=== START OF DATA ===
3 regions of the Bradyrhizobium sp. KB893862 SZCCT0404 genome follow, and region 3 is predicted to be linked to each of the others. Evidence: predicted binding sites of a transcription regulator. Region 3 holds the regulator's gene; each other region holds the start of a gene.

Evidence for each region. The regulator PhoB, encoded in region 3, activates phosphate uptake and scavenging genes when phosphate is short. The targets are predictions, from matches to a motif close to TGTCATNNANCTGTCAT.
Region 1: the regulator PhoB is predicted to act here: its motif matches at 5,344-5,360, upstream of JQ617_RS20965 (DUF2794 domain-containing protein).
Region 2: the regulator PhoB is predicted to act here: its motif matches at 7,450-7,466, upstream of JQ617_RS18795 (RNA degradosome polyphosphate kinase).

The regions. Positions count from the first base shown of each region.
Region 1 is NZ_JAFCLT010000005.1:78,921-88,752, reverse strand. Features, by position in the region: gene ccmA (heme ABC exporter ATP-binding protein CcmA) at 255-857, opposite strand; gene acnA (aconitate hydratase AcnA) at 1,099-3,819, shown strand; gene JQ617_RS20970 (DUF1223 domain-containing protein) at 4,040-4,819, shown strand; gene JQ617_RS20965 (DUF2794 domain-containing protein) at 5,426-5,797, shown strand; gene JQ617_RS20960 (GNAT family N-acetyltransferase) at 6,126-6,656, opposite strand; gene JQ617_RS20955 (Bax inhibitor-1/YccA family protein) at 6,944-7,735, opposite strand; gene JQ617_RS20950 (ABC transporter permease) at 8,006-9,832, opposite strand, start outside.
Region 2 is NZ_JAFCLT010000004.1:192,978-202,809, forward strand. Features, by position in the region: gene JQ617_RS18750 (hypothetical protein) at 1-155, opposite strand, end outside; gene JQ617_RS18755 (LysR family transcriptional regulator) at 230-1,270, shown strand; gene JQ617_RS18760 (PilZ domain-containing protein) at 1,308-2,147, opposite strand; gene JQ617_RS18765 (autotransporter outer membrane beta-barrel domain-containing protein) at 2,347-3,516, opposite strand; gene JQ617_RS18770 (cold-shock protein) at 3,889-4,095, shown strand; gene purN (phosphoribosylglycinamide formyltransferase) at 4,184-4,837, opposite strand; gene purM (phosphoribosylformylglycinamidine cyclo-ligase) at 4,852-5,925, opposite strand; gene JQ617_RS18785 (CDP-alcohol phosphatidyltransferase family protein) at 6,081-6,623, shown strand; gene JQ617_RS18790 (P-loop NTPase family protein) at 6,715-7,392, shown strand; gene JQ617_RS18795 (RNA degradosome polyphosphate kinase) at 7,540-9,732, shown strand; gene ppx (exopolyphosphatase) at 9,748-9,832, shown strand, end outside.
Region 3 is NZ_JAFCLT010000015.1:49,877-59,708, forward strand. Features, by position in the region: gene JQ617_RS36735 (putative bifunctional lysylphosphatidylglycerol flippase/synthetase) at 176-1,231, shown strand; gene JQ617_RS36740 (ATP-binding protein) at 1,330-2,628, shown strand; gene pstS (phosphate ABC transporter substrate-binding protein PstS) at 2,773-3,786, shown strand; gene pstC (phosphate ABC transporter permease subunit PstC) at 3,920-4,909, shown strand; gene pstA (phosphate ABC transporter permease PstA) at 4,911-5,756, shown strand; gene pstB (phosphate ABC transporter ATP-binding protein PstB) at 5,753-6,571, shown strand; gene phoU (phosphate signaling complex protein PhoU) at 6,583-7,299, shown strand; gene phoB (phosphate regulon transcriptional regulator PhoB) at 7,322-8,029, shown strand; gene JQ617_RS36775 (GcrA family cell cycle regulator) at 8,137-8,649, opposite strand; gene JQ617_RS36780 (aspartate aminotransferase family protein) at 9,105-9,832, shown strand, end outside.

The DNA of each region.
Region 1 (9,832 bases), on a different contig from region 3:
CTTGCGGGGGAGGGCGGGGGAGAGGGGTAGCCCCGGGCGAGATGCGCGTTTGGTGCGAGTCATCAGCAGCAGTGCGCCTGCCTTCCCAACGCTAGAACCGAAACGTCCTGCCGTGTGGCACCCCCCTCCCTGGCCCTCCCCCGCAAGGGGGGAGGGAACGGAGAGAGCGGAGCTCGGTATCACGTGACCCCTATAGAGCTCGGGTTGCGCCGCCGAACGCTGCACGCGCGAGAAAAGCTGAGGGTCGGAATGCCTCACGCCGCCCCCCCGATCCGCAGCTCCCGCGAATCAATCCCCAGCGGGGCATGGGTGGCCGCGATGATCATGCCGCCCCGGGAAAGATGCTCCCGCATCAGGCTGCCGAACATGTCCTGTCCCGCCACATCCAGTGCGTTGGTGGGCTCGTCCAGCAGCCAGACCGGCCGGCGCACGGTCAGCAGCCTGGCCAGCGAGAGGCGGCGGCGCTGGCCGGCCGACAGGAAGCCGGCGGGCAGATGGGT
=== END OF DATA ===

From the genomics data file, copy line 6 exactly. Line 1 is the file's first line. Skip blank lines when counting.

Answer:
Region 1 is NZ_JAFCLT010000005.1:78,921-88,752, reverse strand. Features, by position in the region: gene ccmA (heme ABC exporter ATP-binding protein CcmA) at 255-857, opposite strand; gene acnA (aconitate hydratase AcnA) at 1,099-3,819, shown strand; gene JQ617_RS20970 (DUF1223 domain-containing protein) at 4,040-4,819, shown strand; gene JQ617_RS20965 (DUF2794 domain-containing protein) at 5,426-5,797, shown strand; gene JQ617_RS20960 (GNAT family N-acetyltransferase) at 6,126-6,656, opposite strand; gene JQ617_RS20955 (Bax inhibitor-1/YccA family protein) at 6,944-7,735, opposite strand; gene JQ617_RS20950 (ABC transporter permease) at 8,006-9,832, opposite strand, start outside.